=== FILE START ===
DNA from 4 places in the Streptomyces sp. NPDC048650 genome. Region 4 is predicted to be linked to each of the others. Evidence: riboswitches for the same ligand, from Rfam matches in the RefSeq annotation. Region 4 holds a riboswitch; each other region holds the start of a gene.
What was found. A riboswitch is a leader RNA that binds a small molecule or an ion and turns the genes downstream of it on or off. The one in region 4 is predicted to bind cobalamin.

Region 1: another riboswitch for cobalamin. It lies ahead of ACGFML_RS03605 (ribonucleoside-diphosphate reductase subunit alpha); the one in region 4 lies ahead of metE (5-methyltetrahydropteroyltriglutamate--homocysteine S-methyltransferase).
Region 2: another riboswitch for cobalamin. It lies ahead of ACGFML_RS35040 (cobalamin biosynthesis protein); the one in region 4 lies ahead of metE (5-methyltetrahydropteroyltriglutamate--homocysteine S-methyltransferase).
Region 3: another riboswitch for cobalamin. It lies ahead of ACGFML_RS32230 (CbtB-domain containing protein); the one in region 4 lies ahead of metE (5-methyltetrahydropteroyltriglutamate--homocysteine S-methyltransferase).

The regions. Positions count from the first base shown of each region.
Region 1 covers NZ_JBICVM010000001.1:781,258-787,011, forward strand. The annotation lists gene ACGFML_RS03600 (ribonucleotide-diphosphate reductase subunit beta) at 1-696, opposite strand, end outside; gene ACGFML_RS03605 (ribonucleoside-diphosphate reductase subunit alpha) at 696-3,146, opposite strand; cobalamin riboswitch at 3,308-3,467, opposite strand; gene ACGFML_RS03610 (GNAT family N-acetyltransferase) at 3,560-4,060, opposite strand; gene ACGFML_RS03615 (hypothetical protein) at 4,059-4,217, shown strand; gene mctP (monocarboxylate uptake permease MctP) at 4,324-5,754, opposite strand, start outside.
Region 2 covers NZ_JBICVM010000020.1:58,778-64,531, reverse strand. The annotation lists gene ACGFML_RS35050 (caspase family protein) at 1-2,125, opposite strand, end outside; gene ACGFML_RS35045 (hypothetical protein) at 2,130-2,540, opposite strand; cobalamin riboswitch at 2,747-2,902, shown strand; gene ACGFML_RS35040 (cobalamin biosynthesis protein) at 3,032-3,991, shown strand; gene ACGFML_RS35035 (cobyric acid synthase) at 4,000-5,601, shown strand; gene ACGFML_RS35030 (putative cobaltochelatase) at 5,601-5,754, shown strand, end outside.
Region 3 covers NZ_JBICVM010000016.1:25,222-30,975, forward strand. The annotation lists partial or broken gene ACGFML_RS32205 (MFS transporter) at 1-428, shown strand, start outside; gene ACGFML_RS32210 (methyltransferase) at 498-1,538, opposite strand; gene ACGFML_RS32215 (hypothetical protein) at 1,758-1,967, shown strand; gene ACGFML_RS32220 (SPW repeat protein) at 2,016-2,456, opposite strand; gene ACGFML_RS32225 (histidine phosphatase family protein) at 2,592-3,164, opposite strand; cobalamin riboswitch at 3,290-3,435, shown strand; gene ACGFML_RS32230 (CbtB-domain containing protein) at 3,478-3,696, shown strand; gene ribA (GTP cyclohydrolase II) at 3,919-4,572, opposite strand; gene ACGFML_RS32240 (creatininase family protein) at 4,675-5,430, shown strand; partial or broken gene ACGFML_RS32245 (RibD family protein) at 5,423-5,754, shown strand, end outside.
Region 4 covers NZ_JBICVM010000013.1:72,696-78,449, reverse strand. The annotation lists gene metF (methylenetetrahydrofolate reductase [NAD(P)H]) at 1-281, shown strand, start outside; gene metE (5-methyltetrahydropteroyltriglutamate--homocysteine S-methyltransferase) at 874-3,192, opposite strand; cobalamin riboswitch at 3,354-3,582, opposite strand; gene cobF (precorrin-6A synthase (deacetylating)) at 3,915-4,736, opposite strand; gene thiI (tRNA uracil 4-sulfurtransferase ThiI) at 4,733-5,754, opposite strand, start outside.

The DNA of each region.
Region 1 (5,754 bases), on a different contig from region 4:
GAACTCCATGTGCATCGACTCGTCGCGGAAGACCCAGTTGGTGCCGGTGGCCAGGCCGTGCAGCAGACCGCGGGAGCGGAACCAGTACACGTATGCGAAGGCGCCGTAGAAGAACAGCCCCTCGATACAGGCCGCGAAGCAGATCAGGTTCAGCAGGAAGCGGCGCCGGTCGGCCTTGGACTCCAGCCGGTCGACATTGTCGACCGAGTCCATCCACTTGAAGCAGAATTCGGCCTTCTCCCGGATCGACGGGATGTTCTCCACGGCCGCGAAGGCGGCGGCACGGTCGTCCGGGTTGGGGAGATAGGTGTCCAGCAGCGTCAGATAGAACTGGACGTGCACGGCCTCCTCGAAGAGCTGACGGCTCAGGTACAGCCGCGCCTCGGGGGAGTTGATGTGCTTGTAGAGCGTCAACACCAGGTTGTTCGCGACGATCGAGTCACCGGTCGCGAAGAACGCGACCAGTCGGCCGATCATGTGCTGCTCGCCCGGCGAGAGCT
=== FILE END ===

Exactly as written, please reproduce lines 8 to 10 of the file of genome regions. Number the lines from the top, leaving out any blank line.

Region 2 covers NZ_JBICVM010000020.1:58,778-64,531, reverse strand. The annotation lists gene ACGFML_RS35050 (caspase family protein) at 1-2,125, opposite strand, end outside; gene ACGFML_RS35045 (hypothetical protein) at 2,130-2,540, opposite strand; cobalamin riboswitch at 2,747-2,902, shown strand; gene ACGFML_RS35040 (cobalamin biosynthesis protein) at 3,032-3,991, shown strand; gene ACGFML_RS35035 (cobyric acid synthase) at 4,000-5,601, shown strand; gene ACGFML_RS35030 (putative cobaltochelatase) at 5,601-5,754, shown strand, end outside.
Region 3 covers NZ_JBICVM010000016.1:25,222-30,975, forward strand. The annotation lists partial or broken gene ACGFML_RS32205 (MFS transporter) at 1-428, shown strand, start outside; gene ACGFML_RS32210 (methyltransferase) at 498-1,538, opposite strand; gene ACGFML_RS32215 (hypothetical protein) at 1,758-1,967, shown strand; gene ACGFML_RS32220 (SPW repeat protein) at 2,016-2,456, opposite strand; gene ACGFML_RS32225 (histidine phosphatase family protein) at 2,592-3,164, opposite strand; cobalamin riboswitch at 3,290-3,435, shown strand; gene ACGFML_RS32230 (CbtB-domain containing protein) at 3,478-3,696, shown strand; gene ribA (GTP cyclohydrolase II) at 3,919-4,572, opposite strand; gene ACGFML_RS32240 (creatininase family protein) at 4,675-5,430, shown strand; partial or broken gene ACGFML_RS32245 (RibD family protein) at 5,423-5,754, shown strand, end outside.
Region 4 covers NZ_JBICVM010000013.1:72,696-78,449, reverse strand. The annotation lists gene metF (methylenetetrahydrofolate reductase [NAD(P)H]) at 1-281, shown strand, start outside; gene metE (5-methyltetrahydropteroyltriglutamate--homocysteine S-methyltransferase) at 874-3,192, opposite strand; cobalamin riboswitch at 3,354-3,582, opposite strand; gene cobF (precorrin-6A synthase (deacetylating)) at 3,915-4,736, opposite strand; gene thiI (tRNA uracil 4-sulfurtransferase ThiI) at 4,733-5,754, opposite strand, start outside.